The RSPCA are urging members of the public to vote with their feet and give a circus that has come to town in Buckley a miss.

The animal welfare charity has long been pushing for a complete ban on the use of wild animals in circuses.

Due to their dependency on regular travel, circuses cannot provide the sizeable and complex living conditions that are required for animals traditionally used in this way such as lions, zebras and tigers.

RSPCA Cymru head of external affairs, Claire Lawson said: “The impact of circuses on animal welfare is serious and potentially debilitating for each and every animal involved. Animals are forced to endure the constant travel, cramped temporary cages, and noisy conditions of a circus.

“We’ve been campaigning for a complete end to the use of wild animals in circuses for over a decade and are supported by the overwhelming majority of the Welsh public on the issue.

“The Welsh Government acknowledges the strong support which exists for a ban, and has invited the UK Government to legislate on their behalf on the issue.

“We will continue to urge action to be taken at Westminster, but should delays continue, it may be time for the Welsh Government to bring forward their own proposals so circuses like the one in Buckley are finally brought to a long overdue end.”

● Research shows that the conditions necessary to meet the welfare needs of animals such as elephants, tigers and lions are simply not feasible in circuses – which by their very nature involve almost constant travelling during most of the year.

● The wild animals are transported in beastwagons, which are restricted to the maximum size of a lorry permitted on roads. They are housed in small, barren temporary enclosures for 90-99 per cent per cent of the day which are, on average, about 1/4 of the size of those recommended in zoos. Some animals are simply tethered to a peg on the ground – unable to move a few metres or to socialise with others.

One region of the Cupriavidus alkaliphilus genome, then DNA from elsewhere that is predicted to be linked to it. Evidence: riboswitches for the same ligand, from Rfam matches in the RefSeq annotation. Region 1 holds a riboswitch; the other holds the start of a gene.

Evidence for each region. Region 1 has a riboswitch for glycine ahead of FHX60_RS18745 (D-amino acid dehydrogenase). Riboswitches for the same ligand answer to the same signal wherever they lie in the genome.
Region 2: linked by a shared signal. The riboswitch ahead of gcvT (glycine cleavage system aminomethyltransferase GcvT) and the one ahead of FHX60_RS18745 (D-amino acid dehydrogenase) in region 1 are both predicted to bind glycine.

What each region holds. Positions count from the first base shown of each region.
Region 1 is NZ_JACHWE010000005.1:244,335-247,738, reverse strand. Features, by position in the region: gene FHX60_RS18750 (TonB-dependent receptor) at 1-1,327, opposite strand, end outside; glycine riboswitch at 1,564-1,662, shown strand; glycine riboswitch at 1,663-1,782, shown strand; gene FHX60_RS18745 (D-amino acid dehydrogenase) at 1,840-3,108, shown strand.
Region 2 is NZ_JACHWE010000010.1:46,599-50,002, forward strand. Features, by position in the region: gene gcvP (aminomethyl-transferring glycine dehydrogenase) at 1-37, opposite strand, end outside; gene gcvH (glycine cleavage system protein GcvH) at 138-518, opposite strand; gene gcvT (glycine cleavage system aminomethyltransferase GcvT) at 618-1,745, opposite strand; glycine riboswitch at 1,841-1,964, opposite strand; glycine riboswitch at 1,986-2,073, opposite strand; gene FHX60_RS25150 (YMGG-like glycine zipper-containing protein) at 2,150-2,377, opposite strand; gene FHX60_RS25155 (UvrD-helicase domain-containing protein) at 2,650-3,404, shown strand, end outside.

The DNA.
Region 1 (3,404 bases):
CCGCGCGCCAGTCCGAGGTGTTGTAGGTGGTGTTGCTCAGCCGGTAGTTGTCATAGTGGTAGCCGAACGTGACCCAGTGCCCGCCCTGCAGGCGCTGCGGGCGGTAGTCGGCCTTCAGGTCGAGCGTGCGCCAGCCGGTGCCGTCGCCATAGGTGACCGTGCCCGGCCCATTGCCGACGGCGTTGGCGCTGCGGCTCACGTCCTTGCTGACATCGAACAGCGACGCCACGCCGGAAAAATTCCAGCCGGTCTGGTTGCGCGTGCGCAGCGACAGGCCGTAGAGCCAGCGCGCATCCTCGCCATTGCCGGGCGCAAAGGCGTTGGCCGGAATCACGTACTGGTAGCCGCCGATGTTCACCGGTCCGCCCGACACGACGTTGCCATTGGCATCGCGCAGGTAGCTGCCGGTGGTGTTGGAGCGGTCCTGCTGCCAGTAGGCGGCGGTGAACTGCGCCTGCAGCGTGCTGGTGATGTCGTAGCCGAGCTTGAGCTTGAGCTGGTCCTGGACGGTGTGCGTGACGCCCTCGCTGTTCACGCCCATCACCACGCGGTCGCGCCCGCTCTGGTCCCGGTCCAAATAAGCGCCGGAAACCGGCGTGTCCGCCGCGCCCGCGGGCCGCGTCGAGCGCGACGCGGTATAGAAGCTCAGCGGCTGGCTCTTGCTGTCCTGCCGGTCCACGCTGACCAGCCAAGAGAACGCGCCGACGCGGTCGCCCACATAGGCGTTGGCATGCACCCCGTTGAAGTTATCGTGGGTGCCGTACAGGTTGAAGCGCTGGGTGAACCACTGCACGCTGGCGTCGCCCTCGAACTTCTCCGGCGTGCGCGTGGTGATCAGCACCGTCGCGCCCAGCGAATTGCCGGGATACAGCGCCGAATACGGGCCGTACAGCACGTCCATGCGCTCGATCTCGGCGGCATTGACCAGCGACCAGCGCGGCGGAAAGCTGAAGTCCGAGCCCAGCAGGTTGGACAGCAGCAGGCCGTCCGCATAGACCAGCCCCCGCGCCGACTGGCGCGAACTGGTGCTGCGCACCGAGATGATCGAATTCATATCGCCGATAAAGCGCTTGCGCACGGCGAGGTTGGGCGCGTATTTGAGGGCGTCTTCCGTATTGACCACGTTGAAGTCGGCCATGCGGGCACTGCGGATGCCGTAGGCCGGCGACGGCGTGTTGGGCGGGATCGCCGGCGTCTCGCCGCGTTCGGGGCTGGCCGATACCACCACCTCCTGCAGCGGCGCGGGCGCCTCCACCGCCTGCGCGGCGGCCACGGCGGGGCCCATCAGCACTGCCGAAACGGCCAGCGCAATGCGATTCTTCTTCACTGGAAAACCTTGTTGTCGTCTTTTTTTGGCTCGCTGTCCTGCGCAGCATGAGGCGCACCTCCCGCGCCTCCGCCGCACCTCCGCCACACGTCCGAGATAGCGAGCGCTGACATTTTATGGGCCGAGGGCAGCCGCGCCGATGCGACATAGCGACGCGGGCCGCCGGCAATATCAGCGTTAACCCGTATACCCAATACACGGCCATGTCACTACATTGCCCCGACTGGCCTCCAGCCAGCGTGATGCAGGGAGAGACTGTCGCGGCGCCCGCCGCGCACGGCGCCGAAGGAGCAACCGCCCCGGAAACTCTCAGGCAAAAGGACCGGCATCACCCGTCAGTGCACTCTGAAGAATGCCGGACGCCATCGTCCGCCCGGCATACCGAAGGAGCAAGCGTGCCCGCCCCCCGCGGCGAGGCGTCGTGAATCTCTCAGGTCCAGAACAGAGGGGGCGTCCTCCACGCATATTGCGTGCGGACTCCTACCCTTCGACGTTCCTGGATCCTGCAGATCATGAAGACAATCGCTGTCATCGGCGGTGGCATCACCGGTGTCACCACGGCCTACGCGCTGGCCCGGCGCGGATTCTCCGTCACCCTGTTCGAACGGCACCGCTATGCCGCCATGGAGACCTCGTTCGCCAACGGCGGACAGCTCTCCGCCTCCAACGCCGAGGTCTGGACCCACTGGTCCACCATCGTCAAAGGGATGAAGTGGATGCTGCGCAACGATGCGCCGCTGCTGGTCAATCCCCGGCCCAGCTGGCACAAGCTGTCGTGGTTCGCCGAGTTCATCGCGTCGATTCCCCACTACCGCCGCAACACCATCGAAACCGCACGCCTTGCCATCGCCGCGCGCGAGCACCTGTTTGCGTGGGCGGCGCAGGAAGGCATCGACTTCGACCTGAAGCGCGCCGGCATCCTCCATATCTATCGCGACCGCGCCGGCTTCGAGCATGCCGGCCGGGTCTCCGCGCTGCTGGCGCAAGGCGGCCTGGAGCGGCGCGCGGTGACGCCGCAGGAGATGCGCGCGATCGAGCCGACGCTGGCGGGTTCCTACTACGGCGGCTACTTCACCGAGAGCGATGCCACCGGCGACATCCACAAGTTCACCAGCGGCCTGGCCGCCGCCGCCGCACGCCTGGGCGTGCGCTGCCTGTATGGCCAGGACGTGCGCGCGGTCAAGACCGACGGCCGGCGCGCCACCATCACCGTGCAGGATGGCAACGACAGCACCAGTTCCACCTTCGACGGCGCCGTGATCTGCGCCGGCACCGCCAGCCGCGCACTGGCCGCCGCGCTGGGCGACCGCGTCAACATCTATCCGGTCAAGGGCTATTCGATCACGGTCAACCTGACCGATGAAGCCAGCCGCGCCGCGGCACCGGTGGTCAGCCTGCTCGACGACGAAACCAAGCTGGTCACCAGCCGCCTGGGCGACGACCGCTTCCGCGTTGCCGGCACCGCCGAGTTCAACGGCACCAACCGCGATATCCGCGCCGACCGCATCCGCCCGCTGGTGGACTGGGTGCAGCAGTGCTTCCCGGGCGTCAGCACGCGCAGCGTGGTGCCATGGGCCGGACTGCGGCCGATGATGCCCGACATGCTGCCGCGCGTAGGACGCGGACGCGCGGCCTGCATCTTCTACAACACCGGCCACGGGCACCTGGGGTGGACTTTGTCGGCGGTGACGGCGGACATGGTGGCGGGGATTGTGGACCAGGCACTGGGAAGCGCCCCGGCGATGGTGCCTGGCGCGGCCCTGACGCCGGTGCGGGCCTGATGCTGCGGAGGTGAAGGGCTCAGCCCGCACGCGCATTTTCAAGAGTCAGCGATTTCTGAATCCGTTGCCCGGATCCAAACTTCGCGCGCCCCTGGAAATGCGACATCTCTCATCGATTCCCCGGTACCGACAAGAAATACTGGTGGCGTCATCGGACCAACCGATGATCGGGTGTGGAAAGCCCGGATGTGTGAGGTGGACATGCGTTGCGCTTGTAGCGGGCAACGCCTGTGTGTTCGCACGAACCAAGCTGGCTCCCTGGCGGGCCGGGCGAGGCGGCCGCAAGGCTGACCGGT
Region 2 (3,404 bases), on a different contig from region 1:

● Loading and transport, which are well known stressful events even for experienced animals, occur on a weekly basis for the 5-10 months circuses travel around the country. Researchers granted access to circuses have reported high levels of behaviour in animals being transported indicative of welfare problems – such as tigers pacing back and forth and elephants weaving from side to side.

● European neighbours Austria, Belgium, Bulgaria, Croatia, Cyprus, Greece, Slovenia as well as several countries further afield (Bolivia, Colombia, Costa Rica, Israel, Paraguay, Peru, Singapore) have all successfully banned the use of wild animals in circuses. Malta, Slovakia, India, Czech Republic, Sweden, Hungary, Finland, Ecuador and Denmark also have imposed bans on key species and Portugal has banned circuses breeding their existing wild animals or acquiring any new ones. Estonia and Poland have banned the use of all wild-caught animals.

● Polling from 2006 suggested 76 per cent of the Welsh general public supported a ban, and indications suggest public opinion has strengthened further in recent years.

For more information about the campaign in Wales please visit: